The Complaint alleges each of the following as a relevant geographic market for small containerized hauling services: (1) the Baltimore market; (2) Broward County, Florida; (3) Chester County, Pennsylvania; (4) Clay County, Florida; (5) Duval County, Florida; (6) Polk County, Florida; (7) the Southern Eastern Shore market; (8) Sussex County, Delaware; and (9) the Western Maryland market.
BFI and Attwoods compete with each other in small containerized hauling services in each of the relevant geographic markets named, all of which are highly concentrated and become substantially more concentrated as a result of the proposed acquisition. In the markets of concern, BFI and Attwoods have the following approximate shares of the small containerized hauling business: (1) Baltimore market, BFI 31 percent, Attwoods 22 percent; (2) Broward County, Florida, BFI 11 percent, Attwoods 12 percent;(2) (3) Chester County, Pennsylvania, BFI 38 percent, Attwoods 20 percent; (4) Clay County, Florida, BFI 27 percent, Attwoods 22 percent; (5) Duval County, Florida, BFI 38 percent, Attwoods 14 percent; (6) Polk County, Florida, BFI 33 percent, Attwoods 18 percent; (7) the Southern Eastern Shore, BFI 31, Attwoods 24; (8) Sussex County, Delaware, BFI 19 percent, Attwoods 27 percent; and (9) Western Maryland, BFI 38 percent, Attwoods 23 percent.
The acquisition would increase the Herfindahl-Hirschmann Index ("HHI"),(3) a measure of market concentration, by the following amounts in the following areas: (1) Baltimore market, by about 1350, to about 3300; (2) Broward County, Florida, by about 260 to about 2870; (3) Chester County, Pennsylvania, by about 1500, to about 3750; (4) Clay County, Florida, by about 1200, to about 4000; (5) Duval County, Florida, by about 1025, to about 3475; (6) Polk County, Florida, by about 1190, to about 4020; (7) the Southern Easter Shore, by about 1450, to about 3650; (8) Sussex County, Delaware, by 1010, to about 2970; and (9) Western Maryland, by about 1725, to about 3950.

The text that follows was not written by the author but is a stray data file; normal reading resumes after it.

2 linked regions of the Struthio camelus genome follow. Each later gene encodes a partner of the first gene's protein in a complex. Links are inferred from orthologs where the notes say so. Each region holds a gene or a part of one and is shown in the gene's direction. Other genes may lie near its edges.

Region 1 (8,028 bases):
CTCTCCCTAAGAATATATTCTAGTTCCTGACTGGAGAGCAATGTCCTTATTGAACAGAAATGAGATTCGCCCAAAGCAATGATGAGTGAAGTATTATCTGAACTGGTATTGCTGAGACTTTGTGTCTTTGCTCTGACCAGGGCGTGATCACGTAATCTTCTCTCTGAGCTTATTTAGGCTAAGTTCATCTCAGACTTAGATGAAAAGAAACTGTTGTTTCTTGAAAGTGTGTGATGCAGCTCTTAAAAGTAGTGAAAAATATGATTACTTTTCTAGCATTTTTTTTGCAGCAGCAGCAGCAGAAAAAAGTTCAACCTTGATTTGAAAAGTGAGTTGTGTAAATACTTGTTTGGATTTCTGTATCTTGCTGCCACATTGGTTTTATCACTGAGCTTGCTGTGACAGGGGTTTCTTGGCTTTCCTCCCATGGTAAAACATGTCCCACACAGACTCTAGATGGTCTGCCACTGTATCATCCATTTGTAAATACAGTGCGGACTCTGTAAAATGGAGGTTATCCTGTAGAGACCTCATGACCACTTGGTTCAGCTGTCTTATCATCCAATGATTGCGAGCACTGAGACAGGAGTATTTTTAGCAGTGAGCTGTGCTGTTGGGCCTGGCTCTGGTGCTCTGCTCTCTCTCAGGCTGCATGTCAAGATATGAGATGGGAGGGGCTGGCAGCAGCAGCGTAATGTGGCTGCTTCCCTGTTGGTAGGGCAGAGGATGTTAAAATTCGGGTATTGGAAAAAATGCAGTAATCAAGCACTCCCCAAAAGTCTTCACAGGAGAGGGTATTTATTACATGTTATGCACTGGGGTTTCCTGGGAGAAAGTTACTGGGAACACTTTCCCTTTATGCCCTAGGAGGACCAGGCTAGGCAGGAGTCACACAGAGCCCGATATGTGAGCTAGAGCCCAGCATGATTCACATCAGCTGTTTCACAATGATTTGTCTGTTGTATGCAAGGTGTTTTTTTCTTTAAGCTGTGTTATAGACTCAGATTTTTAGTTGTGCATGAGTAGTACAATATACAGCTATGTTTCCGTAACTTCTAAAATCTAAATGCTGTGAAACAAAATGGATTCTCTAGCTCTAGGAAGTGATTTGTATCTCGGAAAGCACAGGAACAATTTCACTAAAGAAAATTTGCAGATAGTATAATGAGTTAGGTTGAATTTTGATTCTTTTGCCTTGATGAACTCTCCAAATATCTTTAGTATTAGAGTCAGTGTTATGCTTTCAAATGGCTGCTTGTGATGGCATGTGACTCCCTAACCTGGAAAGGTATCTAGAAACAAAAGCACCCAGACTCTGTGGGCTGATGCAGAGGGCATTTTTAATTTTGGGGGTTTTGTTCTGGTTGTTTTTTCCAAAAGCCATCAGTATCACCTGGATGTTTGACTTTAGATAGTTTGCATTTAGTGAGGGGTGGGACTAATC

A new entrant cannot constrain the prices of larger incumbents until it achieves minimum efficient scale and operating efficiencies comparable to the incumbent firms. In small containerized hauling service, achieving comparable operating efficiencies requires achieving route density comparable to existing firms, which typically takes a substantial period of time. A substantial barrier to entry is the use of long-term contracts coupled with selective pricing practices by incumbent firms to deter new entrants into small containerized hauling service and to hinder them in winning enough customers to build efficient routes. Further, even if a new entrant endures and grows to a point near minimum efficient scale, the entrant will often be purchased by an incumbent firm and will be removed as a competitive threat.
Solid waste hauling is an industry highly susceptible to tacit or overt collusion among competing firms. Overt collusion has been documented in more than a dozen criminal and civil antitrust cases brought in the last decade and a half. Such collusion typically involves customer allocation and price fixing, and where it has occurred, has been shown to persist for many years.
The elimination of one of a small number of significant competitors, such as would occur as a result of the proposed transaction in the alleged markets, significantly increases the likelihood that consumers in these markets are likely to face higher prices or poorer quality service.